Liver metastasis from rectal cancer with prominent intrabile duct growth.Pathol Int. 2004 Jun; 54(6):440-5.PI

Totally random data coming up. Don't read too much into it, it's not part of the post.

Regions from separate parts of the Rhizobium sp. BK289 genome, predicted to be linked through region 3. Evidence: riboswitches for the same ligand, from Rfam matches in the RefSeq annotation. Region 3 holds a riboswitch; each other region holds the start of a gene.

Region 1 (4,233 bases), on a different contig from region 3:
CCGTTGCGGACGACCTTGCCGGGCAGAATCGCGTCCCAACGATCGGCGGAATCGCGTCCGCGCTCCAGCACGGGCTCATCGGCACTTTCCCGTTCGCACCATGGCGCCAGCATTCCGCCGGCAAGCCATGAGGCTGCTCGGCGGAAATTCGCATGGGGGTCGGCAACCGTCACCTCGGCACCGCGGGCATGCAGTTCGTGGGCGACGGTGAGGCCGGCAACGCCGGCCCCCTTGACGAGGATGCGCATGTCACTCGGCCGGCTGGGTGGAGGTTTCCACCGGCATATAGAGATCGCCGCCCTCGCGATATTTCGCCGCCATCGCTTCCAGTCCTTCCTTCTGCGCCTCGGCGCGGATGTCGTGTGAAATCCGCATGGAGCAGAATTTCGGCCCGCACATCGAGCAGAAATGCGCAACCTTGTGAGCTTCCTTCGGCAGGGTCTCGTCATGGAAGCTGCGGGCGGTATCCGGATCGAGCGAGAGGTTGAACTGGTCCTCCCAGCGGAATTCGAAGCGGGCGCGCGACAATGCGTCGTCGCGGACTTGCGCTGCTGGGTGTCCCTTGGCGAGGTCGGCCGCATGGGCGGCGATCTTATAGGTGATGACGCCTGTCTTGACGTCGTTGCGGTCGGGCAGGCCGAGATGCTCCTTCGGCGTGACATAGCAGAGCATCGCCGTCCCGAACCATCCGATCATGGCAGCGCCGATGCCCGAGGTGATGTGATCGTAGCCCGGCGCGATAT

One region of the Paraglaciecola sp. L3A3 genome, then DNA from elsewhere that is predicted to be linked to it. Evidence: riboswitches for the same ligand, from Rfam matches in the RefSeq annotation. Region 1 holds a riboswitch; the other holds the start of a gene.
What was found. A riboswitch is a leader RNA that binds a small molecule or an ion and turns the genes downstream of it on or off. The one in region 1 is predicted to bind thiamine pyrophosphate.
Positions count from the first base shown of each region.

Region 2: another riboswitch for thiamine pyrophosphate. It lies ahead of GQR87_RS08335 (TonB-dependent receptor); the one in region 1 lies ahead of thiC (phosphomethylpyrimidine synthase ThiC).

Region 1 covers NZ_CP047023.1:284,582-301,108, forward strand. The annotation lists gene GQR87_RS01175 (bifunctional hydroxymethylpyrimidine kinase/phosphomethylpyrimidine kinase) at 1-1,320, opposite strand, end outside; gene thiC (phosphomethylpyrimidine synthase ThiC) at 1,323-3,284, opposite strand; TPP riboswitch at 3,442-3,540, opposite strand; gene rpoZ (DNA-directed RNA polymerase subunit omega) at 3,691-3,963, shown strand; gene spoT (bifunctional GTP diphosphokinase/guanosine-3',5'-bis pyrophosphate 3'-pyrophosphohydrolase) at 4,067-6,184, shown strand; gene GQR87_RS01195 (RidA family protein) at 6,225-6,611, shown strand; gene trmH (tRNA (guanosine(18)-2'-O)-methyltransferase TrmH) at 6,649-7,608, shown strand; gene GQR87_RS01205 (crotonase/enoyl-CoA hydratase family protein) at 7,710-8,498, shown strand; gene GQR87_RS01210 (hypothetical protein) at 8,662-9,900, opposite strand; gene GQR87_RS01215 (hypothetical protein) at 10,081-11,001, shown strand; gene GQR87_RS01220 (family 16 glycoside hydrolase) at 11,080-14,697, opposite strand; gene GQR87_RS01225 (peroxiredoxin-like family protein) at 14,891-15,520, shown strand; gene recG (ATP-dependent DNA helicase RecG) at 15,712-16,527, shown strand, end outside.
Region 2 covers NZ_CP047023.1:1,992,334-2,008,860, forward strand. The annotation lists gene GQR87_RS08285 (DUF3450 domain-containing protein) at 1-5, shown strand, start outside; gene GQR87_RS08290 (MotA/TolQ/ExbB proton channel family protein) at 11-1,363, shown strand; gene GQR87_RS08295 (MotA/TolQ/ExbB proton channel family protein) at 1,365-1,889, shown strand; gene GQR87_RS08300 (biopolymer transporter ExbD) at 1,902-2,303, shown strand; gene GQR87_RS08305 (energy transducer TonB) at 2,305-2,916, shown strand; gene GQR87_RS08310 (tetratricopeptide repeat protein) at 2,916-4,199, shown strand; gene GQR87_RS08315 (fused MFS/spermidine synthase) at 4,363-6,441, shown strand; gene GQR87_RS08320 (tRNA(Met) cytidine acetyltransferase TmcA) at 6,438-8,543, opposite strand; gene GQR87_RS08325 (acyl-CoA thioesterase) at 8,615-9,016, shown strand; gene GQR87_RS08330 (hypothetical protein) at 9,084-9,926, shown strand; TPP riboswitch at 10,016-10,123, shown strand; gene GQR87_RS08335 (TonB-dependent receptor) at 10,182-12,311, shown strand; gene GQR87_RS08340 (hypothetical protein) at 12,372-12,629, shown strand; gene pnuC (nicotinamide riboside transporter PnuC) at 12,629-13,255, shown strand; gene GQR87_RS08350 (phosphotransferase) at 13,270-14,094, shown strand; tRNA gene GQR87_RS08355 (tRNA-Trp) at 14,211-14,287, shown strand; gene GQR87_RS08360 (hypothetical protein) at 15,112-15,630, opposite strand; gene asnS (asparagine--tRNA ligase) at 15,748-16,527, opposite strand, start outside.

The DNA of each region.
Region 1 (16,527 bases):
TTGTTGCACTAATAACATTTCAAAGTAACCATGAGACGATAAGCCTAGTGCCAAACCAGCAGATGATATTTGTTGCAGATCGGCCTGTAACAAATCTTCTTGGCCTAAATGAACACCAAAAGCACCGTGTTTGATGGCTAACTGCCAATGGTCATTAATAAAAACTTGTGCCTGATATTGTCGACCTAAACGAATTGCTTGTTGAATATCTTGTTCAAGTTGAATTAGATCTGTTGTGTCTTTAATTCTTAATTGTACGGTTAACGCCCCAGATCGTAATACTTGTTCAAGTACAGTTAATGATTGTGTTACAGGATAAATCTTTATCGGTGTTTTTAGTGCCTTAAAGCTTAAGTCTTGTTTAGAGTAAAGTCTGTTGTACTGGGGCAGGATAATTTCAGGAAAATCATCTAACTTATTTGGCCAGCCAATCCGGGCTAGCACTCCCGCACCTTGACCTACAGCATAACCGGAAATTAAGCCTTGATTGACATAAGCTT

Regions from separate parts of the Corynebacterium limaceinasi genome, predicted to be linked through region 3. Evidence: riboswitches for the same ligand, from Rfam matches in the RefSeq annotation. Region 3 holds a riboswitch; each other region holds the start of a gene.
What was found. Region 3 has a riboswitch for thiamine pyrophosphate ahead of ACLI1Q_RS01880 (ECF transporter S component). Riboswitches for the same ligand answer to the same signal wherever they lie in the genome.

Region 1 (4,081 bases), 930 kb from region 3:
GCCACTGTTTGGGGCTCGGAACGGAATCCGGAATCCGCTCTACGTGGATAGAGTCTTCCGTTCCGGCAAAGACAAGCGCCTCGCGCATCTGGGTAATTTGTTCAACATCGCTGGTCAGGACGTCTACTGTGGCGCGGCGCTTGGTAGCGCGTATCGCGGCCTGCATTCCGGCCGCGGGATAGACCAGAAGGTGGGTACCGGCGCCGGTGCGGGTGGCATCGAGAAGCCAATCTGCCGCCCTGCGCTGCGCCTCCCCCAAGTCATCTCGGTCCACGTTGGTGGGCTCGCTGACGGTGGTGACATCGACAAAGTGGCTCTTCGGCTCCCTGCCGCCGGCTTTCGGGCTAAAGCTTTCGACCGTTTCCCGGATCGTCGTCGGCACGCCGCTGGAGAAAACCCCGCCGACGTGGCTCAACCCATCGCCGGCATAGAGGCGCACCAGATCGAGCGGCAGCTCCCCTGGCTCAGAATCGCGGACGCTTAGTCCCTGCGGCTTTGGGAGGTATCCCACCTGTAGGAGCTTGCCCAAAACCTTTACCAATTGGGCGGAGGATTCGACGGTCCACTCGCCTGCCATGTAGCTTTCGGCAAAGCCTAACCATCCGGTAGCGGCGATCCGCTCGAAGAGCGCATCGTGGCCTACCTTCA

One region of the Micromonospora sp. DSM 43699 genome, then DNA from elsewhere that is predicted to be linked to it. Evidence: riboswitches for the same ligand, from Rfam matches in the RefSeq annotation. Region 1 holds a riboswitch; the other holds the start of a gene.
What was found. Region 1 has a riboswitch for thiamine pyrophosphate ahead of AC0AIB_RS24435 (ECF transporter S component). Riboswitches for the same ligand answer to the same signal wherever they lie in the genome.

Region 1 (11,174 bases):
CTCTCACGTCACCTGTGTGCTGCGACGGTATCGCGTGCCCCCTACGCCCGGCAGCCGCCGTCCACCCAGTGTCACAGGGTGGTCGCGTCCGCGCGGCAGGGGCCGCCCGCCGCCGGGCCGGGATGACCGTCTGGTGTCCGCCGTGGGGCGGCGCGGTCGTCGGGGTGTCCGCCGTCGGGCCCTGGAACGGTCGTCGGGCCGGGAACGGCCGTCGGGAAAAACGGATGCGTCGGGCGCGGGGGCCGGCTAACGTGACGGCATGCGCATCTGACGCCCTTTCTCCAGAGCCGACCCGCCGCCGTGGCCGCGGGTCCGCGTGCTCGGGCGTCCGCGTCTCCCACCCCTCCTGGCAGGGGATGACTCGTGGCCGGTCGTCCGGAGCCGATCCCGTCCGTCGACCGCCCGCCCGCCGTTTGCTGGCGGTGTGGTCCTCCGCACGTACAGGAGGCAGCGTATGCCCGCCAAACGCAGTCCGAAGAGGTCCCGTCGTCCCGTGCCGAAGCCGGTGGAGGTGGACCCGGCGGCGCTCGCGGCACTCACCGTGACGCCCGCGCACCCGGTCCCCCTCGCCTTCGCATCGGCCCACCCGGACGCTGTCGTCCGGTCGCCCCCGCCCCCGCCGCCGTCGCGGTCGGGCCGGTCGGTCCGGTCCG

Intrabiliary growth of liver metastases from colorectal cancer has rarely been studied. A surgically resected case of a metastatic liver tumor with prominent intrabiliary growth derived from rectal cancer is reported. The patient was a 62-year-old man who had received a low anterior resection for rectal cancer in March 2000. He was re-admitted due to obstructive jaundice in January 2003, and was diagnosed with hepatic malignancy in segment II of the liver with an intrabiliary tumor extending from the intrahepatic bile duct of segment II to the common hepatic duct. He underwent a left hepatectomy, a partial resection of segment VI, and an extrahepatic bile duct resection with reconstruction of the biliary tract. In the resected specimen, there were whitish tumors of 3 cm and 1.5 cm in diameter in segments II and VI, respectively, and an intrabiliary tumor originating from the main tumor in segment II extended to the common hepatic duct. Both the liver tumors and the intrabiliary tumor consisted of a well- to moderately differentiated adenocarcinoma, which showed the same histological features as the rectal cancer. The immunohistochemical findings strongly supported that these tumors, including the intrabiliary growth, were liver metastasis from the rectal cancer. The intrabiliary invasion and growth of metastatic liver tumors has generally been overlooked, notwithstanding their frequently observed biological behavior. The present case is informative, and further investigation into this type of metastatic liver tumor may be warranted.